Road Gear

Giro Empire E70 Knit shoe

Giro's E70 Knit has a unique look and backs it up with all-around comfort and performance at a fair price.


250 grams





Giro has made a name for itself with unconventional cycling shoes. In 2012, it reintroduced lace-ups to racing cyclists with the Empire. Five years later, a number of brands offer shoes with laces. So what’s next? This August, Giro made its next move, introducing knit uppers on three models. So we laced up a pair of the E70 Knit road shoes, clipped in, and were impressed.

The new knit upper is called Xnetic. Giro gave the material a DWR treatment for water resistance and guarded the heels and toes with rubber reinforcement. Xnetic looks a bit like the Flyknit construction that Nike uses on a variety of shoes. However, Giro’s material is much more supportive than what you’d find on a pair of running shoes. This is key to keeping the E70 Knit on terms with other shoes that use more conventional synthetic leather uppers. The Xnetic shoes feel like cycling shoes, plain and simple. When snugged up, they are stable when sprinting and fit securely on rough roads.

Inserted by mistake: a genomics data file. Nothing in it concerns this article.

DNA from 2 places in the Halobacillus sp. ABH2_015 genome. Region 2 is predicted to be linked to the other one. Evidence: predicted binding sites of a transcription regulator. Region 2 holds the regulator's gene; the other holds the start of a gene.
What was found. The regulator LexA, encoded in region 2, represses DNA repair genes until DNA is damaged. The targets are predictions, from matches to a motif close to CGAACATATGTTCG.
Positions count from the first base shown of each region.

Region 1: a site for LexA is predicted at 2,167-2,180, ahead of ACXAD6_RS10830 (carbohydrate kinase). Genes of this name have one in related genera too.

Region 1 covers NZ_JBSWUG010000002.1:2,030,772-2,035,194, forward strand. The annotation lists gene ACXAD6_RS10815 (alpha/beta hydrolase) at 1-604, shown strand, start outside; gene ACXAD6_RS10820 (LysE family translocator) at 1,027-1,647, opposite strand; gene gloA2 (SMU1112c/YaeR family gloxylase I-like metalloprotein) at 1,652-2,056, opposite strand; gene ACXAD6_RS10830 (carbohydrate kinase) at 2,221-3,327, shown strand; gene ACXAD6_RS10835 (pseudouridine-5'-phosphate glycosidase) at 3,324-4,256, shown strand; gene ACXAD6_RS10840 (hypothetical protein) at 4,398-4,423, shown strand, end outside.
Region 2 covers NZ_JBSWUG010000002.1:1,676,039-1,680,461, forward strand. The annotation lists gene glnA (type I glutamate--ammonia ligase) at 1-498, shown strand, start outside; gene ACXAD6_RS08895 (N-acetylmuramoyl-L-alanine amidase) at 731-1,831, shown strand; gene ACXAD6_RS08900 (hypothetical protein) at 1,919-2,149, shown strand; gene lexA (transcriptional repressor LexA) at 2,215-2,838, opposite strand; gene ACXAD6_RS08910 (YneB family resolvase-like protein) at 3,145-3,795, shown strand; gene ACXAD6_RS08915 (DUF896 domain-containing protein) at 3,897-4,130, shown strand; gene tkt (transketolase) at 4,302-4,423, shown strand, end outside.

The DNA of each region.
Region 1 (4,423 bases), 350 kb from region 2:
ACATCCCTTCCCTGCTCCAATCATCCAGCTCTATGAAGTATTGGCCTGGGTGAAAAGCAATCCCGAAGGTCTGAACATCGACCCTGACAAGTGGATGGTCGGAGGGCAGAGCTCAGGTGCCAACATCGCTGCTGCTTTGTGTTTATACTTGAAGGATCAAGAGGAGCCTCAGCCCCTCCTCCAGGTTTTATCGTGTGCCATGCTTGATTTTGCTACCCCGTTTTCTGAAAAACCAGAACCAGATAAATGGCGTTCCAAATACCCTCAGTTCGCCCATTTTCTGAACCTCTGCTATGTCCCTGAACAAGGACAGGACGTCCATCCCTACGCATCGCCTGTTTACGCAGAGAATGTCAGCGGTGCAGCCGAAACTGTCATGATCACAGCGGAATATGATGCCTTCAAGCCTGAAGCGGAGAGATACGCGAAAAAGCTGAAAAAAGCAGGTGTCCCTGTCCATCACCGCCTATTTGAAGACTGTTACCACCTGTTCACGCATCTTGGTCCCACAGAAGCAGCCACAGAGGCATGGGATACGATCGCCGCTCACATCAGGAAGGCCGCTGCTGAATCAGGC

Giro struck the right balance between supportive fit and supple construction. Apart from aesthetic considerations, the knit is notable for providing generous ventilation. Similar to some running shoes, the E70 Knit gets good airflow throughout much of the foot.

Up front, the toe box is moderately wide — not Euro-style narrow but also not as wide as Bont shoes, for instance. Giro says it will introduce a wide/high volume fit option eventually. The knit might also help the shoe conform to wider forefoots and toes.

Beyond the knit material itself, the E70’s heel cup is a standout when it comes to comfort and fit. Some road shoes are paring down the padding these days but for those with sensitive heels, Giro’s design will provide comfort for long rides. On the other hand, this shoe’s tongue felt a bit thin. The laces have to be tensioned evenly to avoid pressure.

By now, we’ve written about lace-up shoes ad nauseam. To be concise: The advantages are a fully adjustable fit from toe to ankle and lighter weight. The disadvantage is that riders with neurotic tendencies cannot easily tweak tightness on the fly.

All of the excitement in the uppers is paired with a humble EC70 carbon fiber sole. This isn’t quite as stiff or light as the EC90 used on the more-expensive Empire ACC and SLX models. But it’s coherent with the rest of the shoe’s laid-back demeanor.

Could you race in the E70 Knit? Sure. Is it expressly designed for rabid racers? Not exactly. But that’s what is loveable about Giro’s new shoe. The E70 Knit has a unique look and backs it up with all-around comfort and performance at a fair price.

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